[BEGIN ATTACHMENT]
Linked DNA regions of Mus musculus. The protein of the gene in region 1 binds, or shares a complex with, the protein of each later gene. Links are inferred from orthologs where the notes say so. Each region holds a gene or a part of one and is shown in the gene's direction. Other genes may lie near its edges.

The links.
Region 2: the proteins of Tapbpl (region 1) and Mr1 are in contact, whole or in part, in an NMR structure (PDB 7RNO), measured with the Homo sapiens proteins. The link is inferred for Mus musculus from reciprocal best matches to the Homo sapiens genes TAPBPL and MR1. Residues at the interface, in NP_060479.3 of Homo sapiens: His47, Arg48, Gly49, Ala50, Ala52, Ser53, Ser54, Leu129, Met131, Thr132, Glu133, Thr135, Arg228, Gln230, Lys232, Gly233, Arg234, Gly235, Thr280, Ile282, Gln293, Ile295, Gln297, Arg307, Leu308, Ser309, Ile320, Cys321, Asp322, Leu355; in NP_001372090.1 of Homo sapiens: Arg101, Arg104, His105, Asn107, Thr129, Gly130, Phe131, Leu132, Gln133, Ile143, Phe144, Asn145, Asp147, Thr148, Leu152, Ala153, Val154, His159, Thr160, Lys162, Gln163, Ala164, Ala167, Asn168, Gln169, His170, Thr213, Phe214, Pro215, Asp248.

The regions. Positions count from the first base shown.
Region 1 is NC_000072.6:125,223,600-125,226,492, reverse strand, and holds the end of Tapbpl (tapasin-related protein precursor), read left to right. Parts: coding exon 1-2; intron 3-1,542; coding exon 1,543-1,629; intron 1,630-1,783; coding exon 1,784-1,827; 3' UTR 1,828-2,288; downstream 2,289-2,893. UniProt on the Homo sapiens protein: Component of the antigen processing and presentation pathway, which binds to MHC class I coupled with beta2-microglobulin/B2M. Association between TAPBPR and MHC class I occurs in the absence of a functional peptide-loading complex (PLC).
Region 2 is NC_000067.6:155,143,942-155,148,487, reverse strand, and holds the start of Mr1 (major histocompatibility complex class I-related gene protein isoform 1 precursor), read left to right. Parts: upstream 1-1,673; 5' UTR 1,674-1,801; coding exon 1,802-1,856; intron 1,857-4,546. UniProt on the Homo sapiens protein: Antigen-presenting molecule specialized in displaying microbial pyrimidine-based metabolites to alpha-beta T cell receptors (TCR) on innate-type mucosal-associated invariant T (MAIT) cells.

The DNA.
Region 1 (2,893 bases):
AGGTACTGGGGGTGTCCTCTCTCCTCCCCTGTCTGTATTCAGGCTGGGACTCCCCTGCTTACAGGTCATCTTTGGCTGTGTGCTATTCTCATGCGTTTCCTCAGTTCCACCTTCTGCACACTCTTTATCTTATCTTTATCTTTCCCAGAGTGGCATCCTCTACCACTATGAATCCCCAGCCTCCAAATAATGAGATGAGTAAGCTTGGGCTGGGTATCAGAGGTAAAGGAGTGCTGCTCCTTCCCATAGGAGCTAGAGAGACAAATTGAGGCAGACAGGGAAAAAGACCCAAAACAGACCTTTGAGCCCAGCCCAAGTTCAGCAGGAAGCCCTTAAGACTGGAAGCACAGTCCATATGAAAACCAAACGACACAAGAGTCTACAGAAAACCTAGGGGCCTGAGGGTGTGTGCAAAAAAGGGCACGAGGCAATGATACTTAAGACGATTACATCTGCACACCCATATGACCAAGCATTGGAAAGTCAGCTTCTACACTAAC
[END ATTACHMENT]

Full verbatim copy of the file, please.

Linked DNA regions of Mus musculus. The protein of the gene in region 1 binds, or shares a complex with, the protein of each later gene. Links are inferred from orthologs where the notes say so. Each region holds a gene or a part of one and is shown in the gene's direction. Other genes may lie near its edges.

The links.
Region 2: the proteins of Tapbpl (region 1) and Mr1 are in contact, whole or in part, in an NMR structure (PDB 7RNO), measured with the Homo sapiens proteins. The link is inferred for Mus musculus from reciprocal best matches to the Homo sapiens genes TAPBPL and MR1. Residues at the interface, in NP_060479.3 of Homo sapiens: His47, Arg48, Gly49, Ala50, Ala52, Ser53, Ser54, Leu129, Met131, Thr132, Glu133, Thr135, Arg228, Gln230, Lys232, Gly233, Arg234, Gly235, Thr280, Ile282, Gln293, Ile295, Gln297, Arg307, Leu308, Ser309, Ile320, Cys321, Asp322, Leu355; in NP_001372090.1 of Homo sapiens: Arg101, Arg104, His105, Asn107, Thr129, Gly130, Phe131, Leu132, Gln133, Ile143, Phe144, Asn145, Asp147, Thr148, Leu152, Ala153, Val154, His159, Thr160, Lys162, Gln163, Ala164, Ala167, Asn168, Gln169, His170, Thr213, Phe214, Pro215, Asp248.

The regions. Positions count from the first base shown.
Region 1 is NC_000072.6:125,223,600-125,226,492, reverse strand, and holds the end of Tapbpl (tapasin-related protein precursor), read left to right. Parts: coding exon 1-2; intron 3-1,542; coding exon 1,543-1,629; intron 1,630-1,783; coding exon 1,784-1,827; 3' UTR 1,828-2,288; downstream 2,289-2,893. UniProt on the Homo sapiens protein: Component of the antigen processing and presentation pathway, which binds to MHC class I coupled with beta2-microglobulin/B2M. Association between TAPBPR and MHC class I occurs in the absence of a functional peptide-loading complex (PLC).
Region 2 is NC_000067.6:155,143,942-155,148,487, reverse strand, and holds the start of Mr1 (major histocompatibility complex class I-related gene protein isoform 1 precursor), read left to right. Parts: upstream 1-1,673; 5' UTR 1,674-1,801; coding exon 1,802-1,856; intron 1,857-4,546. UniProt on the Homo sapiens protein: Antigen-presenting molecule specialized in displaying microbial pyrimidine-based metabolites to alpha-beta T cell receptors (TCR) on innate-type mucosal-associated invariant T (MAIT) cells.

The DNA.
Region 1 (2,893 bases):
AGGTACTGGGGGTGTCCTCTCTCCTCCCCTGTCTGTATTCAGGCTGGGACTCCCCTGCTTACAGGTCATCTTTGGCTGTGTGCTATTCTCATGCGTTTCCTCAGTTCCACCTTCTGCACACTCTTTATCTTATCTTTATCTTTCCCAGAGTGGCATCCTCTACCACTATGAATCCCCAGCCTCCAAATAATGAGATGAGTAAGCTTGGGCTGGGTATCAGAGGTAAAGGAGTGCTGCTCCTTCCCATAGGAGCTAGAGAGACAAATTGAGGCAGACAGGGAAAAAGACCCAAAACAGACCTTTGAGCCCAGCCCAAGTTCAGCAGGAAGCCCTTAAGACTGGAAGCACAGTCCATATGAAAACCAAACGACACAAGAGTCTACAGAAAACCTAGGGGCCTGAGGGTGTGTGCAAAAAAGGGCACGAGGCAATGATACTTAAGACGATTACATCTGCACACCCATATGACCAAGCATTGGAAAGTCAGCTTCTACACTAAC